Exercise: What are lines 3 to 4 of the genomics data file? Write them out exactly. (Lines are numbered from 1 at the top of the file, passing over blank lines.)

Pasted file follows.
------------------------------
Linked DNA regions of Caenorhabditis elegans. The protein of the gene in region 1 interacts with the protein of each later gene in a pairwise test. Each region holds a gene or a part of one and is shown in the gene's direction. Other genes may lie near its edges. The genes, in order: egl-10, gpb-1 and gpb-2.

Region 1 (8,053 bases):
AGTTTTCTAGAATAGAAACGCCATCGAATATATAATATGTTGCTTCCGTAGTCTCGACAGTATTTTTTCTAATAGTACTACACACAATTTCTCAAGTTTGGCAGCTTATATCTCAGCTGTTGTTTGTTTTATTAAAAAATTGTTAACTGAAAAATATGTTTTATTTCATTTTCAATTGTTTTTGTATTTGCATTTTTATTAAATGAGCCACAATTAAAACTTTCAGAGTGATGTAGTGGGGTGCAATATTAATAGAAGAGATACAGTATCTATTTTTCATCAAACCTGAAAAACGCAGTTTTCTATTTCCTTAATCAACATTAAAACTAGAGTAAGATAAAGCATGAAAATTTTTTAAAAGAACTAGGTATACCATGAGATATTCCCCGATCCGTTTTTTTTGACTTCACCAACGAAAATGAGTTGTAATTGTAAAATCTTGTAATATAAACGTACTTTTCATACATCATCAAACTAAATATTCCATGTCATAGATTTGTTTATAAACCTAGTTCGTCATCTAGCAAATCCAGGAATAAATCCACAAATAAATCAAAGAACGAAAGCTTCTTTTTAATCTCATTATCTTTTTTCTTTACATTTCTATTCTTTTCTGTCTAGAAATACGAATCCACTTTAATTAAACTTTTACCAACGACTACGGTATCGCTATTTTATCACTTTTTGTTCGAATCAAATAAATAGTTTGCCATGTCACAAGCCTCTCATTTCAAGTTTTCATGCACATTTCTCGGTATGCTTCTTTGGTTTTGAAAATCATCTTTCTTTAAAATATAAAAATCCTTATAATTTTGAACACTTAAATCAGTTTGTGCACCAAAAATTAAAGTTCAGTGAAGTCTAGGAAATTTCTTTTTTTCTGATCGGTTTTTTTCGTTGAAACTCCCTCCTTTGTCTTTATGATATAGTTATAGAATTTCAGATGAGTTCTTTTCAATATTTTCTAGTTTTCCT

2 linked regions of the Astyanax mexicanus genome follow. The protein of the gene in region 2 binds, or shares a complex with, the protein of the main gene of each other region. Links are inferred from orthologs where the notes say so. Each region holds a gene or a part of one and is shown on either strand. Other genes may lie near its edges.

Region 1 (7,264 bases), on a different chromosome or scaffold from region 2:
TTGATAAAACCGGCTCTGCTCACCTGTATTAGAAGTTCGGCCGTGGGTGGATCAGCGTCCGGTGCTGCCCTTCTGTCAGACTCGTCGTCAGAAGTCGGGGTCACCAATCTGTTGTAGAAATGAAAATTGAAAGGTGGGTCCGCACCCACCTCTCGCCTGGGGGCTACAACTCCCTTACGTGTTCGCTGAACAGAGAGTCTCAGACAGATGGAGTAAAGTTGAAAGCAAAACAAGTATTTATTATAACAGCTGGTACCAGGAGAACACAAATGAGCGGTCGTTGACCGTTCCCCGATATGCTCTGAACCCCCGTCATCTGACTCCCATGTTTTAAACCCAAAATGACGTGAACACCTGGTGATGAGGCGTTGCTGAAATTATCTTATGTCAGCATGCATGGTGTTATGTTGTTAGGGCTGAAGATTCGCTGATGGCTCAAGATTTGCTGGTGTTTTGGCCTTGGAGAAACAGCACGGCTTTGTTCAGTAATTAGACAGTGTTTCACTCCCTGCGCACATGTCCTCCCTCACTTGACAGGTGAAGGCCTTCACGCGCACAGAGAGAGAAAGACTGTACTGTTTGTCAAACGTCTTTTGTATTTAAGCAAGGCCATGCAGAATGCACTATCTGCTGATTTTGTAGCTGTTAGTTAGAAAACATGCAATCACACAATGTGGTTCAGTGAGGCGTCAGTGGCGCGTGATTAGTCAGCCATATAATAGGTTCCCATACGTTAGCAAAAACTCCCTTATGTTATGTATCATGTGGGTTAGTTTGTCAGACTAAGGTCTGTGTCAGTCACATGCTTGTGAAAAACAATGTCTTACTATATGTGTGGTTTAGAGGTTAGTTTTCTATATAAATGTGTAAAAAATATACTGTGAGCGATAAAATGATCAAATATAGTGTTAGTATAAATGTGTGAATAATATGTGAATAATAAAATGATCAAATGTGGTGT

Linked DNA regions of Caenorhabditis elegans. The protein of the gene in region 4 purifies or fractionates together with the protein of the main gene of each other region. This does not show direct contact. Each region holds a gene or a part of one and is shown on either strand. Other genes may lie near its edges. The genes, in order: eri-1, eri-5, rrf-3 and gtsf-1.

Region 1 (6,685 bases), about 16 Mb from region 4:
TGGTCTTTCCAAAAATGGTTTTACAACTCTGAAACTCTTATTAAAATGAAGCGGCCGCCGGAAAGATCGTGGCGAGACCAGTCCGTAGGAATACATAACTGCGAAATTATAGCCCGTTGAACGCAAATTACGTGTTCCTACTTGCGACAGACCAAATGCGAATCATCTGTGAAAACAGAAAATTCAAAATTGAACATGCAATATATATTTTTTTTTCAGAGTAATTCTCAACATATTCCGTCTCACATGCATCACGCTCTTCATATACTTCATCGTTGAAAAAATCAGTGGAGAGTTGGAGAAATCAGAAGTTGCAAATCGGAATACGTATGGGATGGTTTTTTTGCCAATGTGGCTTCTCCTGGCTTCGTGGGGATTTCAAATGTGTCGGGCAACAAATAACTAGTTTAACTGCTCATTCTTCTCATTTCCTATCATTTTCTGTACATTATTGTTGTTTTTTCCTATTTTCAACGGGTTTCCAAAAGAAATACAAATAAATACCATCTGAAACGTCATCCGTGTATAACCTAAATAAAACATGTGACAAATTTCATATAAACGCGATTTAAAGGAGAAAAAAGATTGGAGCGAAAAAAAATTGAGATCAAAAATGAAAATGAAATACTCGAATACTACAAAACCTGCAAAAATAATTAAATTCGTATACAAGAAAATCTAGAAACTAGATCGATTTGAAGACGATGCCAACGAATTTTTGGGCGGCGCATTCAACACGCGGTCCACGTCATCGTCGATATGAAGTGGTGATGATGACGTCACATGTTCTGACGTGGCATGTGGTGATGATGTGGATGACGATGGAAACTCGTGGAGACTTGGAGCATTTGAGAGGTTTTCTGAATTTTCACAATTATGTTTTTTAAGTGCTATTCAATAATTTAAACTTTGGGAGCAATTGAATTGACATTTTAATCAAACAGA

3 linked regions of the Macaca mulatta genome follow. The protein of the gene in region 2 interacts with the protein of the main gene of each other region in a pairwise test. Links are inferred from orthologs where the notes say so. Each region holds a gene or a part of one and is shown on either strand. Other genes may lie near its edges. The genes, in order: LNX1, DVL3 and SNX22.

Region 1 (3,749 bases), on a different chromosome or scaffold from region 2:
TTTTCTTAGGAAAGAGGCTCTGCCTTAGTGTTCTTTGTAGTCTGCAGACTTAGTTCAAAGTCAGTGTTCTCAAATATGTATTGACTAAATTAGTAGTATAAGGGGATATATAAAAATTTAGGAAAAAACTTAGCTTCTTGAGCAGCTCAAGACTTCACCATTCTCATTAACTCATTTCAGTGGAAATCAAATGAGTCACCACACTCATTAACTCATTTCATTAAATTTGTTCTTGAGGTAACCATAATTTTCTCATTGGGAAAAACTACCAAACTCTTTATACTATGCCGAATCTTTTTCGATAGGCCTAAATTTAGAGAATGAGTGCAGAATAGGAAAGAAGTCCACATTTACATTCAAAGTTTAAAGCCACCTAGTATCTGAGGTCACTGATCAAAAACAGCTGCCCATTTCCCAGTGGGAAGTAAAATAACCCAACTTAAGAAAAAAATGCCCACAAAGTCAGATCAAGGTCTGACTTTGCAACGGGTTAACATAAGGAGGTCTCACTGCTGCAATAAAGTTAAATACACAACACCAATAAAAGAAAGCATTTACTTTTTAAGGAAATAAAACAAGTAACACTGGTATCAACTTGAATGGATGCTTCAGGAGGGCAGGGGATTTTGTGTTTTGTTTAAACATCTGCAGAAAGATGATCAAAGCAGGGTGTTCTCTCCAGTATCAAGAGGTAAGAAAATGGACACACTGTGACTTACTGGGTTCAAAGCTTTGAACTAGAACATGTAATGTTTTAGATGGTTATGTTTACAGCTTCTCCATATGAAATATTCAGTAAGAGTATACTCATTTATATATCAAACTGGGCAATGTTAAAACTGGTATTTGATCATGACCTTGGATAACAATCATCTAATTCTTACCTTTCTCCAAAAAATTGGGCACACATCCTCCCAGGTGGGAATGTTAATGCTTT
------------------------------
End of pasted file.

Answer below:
AGTTTTCTAGAATAGAAACGCCATCGAATATATAATATGTTGCTTCCGTAGTCTCGACAGTATTTTTTCTAATAGTACTACACACAATTTCTCAAGTTTGGCAGCTTATATCTCAGCTGTTGTTTGTTTTATTAAAAAATTGTTAACTGAAAAATATGTTTTATTTCATTTTCAATTGTTTTTGTATTTGCATTTTTATTAAATGAGCCACAATTAAAACTTTCAGAGTGATGTAGTGGGGTGCAATATTAATAGAAGAGATACAGTATCTATTTTTCATCAAACCTGAAAAACGCAGTTTTCTATTTCCTTAATCAACATTAAAACTAGAGTAAGATAAAGCATGAAAATTTTTTAAAAGAACTAGGTATACCATGAGATATTCCCCGATCCGTTTTTTTTGACTTCACCAACGAAAATGAGTTGTAATTGTAAAATCTTGTAATATAAACGTACTTTTCATACATCATCAAACTAAATATTCCATGTCATAGATTTGTTTATAAACCTAGTTCGTCATCTAGCAAATCCAGGAATAAATCCACAAATAAATCAAAGAACGAAAGCTTCTTTTTAATCTCATTATCTTTTTTCTTTACATTTCTATTCTTTTCTGTCTAGAAATACGAATCCACTTTAATTAAACTTTTACCAACGACTACGGTATCGCTATTTTATCACTTTTTGTTCGAATCAAATAAATAGTTTGCCATGTCACAAGCCTCTCATTTCAAGTTTTCATGCACATTTCTCGGTATGCTTCTTTGGTTTTGAAAATCATCTTTCTTTAAAATATAAAAATCCTTATAATTTTGAACACTTAAATCAGTTTGTGCACCAAAAATTAAAGTTCAGTGAAGTCTAGGAAATTTCTTTTTTTCTGATCGGTTTTTTTCGTTGAAACTCCCTCCTTTGTCTTTATGATATAGTTATAGAATTTCAGATGAGTTCTTTTCAATATTTTCTAGTTTTCCT

2 linked regions of the Astyanax mexicanus genome follow. The protein of the gene in region 2 binds, or shares a complex with, the protein of the main gene of each other region. Links are inferred from orthologs where the notes say so. Each region holds a gene or a part of one and is shown on either strand. Other genes may lie near its edges.